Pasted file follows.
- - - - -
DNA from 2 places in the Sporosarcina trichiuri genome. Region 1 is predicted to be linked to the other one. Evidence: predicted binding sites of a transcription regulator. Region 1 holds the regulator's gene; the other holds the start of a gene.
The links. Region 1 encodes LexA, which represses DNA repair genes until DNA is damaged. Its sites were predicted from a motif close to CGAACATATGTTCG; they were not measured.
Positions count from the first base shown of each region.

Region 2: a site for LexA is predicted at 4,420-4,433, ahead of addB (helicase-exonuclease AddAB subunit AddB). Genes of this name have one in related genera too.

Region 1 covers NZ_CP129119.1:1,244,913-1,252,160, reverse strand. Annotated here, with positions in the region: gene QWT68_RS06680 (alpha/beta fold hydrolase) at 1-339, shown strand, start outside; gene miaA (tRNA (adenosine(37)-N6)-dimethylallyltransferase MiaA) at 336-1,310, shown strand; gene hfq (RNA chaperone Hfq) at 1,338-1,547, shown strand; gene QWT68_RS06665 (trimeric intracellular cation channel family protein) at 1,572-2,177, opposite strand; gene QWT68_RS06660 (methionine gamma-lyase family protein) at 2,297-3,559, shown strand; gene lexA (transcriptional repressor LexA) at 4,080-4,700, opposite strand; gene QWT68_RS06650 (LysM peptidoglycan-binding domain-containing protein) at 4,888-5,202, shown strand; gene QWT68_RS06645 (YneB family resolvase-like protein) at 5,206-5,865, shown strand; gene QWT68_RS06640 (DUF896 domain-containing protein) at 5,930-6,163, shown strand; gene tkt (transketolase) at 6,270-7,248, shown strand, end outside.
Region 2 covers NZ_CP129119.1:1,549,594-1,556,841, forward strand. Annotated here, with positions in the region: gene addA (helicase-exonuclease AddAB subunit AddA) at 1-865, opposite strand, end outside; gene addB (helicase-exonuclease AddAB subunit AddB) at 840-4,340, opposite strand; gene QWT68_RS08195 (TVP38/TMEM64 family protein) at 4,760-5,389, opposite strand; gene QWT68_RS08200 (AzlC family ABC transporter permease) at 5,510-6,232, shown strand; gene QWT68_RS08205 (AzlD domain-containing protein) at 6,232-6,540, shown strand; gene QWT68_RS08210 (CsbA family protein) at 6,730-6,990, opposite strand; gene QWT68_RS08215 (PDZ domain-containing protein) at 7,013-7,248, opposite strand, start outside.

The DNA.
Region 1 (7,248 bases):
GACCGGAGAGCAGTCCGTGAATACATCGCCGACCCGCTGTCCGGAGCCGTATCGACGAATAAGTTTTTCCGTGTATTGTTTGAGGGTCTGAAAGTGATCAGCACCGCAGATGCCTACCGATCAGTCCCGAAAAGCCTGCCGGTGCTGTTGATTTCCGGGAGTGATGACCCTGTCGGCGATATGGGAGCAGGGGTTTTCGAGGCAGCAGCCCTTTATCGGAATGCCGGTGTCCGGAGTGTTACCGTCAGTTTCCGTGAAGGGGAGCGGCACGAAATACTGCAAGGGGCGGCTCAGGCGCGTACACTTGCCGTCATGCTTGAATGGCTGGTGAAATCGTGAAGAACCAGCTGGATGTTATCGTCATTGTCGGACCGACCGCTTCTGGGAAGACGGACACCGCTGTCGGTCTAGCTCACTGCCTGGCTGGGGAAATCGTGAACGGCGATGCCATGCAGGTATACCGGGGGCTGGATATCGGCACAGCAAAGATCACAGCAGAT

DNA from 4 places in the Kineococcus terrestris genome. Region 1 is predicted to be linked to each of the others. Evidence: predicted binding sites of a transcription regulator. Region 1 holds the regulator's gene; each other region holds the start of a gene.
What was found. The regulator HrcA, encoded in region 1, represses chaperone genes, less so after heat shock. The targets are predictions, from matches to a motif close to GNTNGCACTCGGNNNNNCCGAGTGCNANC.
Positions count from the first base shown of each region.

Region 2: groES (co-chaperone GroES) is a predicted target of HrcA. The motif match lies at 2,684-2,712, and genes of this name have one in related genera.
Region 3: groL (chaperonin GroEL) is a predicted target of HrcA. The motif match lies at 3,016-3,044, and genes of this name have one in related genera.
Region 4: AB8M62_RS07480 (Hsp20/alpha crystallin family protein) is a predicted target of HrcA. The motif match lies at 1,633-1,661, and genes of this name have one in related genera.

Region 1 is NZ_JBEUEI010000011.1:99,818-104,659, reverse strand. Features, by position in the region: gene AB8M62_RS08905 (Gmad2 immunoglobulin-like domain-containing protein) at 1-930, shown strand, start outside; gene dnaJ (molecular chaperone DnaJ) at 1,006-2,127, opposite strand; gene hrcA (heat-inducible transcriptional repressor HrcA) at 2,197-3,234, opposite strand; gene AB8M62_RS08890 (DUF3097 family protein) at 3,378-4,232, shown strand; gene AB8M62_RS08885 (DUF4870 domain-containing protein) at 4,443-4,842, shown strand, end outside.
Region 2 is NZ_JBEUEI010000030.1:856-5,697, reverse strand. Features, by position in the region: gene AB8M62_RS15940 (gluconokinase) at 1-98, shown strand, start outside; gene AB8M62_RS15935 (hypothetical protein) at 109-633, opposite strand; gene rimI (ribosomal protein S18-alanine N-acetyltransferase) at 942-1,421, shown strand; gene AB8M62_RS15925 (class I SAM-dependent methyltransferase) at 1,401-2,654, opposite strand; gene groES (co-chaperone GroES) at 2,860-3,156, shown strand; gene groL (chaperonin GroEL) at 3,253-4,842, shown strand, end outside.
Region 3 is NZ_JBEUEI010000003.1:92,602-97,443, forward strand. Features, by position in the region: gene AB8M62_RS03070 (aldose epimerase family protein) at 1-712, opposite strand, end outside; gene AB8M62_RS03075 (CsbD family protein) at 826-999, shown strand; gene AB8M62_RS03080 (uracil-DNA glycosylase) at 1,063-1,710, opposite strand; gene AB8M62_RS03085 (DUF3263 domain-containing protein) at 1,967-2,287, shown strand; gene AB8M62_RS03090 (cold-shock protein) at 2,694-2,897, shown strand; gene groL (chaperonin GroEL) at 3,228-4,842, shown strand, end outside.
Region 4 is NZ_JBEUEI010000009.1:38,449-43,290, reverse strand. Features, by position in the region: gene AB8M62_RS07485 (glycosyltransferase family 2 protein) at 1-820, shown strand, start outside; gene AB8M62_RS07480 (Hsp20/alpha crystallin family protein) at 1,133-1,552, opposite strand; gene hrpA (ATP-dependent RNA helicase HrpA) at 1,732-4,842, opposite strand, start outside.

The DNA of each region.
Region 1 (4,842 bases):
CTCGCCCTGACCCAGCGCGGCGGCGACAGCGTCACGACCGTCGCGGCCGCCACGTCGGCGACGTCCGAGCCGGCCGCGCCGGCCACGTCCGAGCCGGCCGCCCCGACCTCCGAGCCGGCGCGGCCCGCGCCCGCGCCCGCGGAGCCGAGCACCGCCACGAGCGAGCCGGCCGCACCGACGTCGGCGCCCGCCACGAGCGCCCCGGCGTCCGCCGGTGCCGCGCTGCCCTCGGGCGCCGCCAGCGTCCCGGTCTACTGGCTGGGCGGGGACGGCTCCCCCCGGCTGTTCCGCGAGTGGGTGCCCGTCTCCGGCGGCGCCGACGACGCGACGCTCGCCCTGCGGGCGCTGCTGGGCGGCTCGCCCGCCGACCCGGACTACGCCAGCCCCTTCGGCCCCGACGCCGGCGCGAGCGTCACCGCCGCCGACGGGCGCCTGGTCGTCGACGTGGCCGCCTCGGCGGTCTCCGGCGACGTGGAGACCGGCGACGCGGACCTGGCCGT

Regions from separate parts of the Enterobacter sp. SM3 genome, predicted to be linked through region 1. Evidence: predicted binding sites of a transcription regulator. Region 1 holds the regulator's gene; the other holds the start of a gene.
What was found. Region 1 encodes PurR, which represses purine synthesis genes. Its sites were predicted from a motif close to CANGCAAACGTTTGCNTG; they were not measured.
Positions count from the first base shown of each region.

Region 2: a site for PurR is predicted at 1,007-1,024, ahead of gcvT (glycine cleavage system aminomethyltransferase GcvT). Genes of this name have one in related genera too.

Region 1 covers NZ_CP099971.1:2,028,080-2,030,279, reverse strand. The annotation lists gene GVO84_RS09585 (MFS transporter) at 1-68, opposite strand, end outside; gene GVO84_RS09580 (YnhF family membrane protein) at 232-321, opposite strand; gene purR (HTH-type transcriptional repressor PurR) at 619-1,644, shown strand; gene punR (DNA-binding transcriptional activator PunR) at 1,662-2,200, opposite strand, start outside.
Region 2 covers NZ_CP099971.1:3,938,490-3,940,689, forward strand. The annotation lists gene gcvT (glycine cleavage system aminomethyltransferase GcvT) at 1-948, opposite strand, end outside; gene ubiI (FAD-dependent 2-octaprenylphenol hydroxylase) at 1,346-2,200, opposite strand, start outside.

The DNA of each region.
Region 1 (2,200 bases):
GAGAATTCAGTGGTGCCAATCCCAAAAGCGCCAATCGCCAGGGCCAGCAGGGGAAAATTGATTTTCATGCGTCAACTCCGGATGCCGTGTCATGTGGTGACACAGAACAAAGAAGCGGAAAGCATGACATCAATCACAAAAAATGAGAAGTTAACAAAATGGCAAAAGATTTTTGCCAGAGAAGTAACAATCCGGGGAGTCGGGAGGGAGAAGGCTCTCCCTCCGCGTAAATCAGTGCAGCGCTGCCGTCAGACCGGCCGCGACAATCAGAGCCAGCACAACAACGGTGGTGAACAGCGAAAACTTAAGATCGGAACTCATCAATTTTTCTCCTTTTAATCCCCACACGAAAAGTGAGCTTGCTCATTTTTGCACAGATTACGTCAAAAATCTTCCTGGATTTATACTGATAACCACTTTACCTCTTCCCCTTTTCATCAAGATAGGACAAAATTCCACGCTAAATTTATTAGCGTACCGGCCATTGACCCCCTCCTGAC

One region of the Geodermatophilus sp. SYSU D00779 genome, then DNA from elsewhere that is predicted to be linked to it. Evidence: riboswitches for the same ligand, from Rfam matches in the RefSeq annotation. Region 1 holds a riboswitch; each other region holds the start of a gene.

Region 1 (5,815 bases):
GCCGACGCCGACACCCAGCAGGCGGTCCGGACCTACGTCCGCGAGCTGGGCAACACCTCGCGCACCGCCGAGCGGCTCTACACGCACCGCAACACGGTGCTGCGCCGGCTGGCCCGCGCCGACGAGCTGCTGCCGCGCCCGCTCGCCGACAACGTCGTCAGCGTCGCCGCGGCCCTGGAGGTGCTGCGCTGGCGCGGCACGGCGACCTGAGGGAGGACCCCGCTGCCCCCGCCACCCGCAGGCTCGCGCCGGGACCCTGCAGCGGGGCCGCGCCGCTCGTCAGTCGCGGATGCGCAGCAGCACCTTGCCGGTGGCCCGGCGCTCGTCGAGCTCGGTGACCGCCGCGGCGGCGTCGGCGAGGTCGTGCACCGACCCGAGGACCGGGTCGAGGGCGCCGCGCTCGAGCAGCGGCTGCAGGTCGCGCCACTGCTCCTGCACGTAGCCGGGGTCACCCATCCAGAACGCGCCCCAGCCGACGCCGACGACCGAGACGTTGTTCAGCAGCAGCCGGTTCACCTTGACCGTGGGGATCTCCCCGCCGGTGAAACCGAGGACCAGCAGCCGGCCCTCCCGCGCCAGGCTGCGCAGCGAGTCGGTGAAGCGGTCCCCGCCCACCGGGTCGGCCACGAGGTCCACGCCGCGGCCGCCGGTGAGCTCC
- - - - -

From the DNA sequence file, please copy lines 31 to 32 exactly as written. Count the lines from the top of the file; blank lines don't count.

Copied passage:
GAGAATTCAGTGGTGCCAATCCCAAAAGCGCCAATCGCCAGGGCCAGCAGGGGAAAATTGATTTTCATGCGTCAACTCCGGATGCCGTGTCATGTGGTGACACAGAACAAAGAAGCGGAAAGCATGACATCAATCACAAAAAATGAGAAGTTAACAAAATGGCAAAAGATTTTTGCCAGAGAAGTAACAATCCGGGGAGTCGGGAGGGAGAAGGCTCTCCCTCCGCGTAAATCAGTGCAGCGCTGCCGTCAGACCGGCCGCGACAATCAGAGCCAGCACAACAACGGTGGTGAACAGCGAAAACTTAAGATCGGAACTCATCAATTTTTCTCCTTTTAATCCCCACACGAAAAGTGAGCTTGCTCATTTTTGCACAGATTACGTCAAAAATCTTCCTGGATTTATACTGATAACCACTTTACCTCTTCCCCTTTTCATCAAGATAGGACAAAATTCCACGCTAAATTTATTAGCGTACCGGCCATTGACCCCCTCCTGAC

One region of the Geodermatophilus sp. SYSU D00779 genome, then DNA from elsewhere that is predicted to be linked to it. Evidence: riboswitches for the same ligand, from Rfam matches in the RefSeq annotation. Region 1 holds a riboswitch; each other region holds the start of a gene.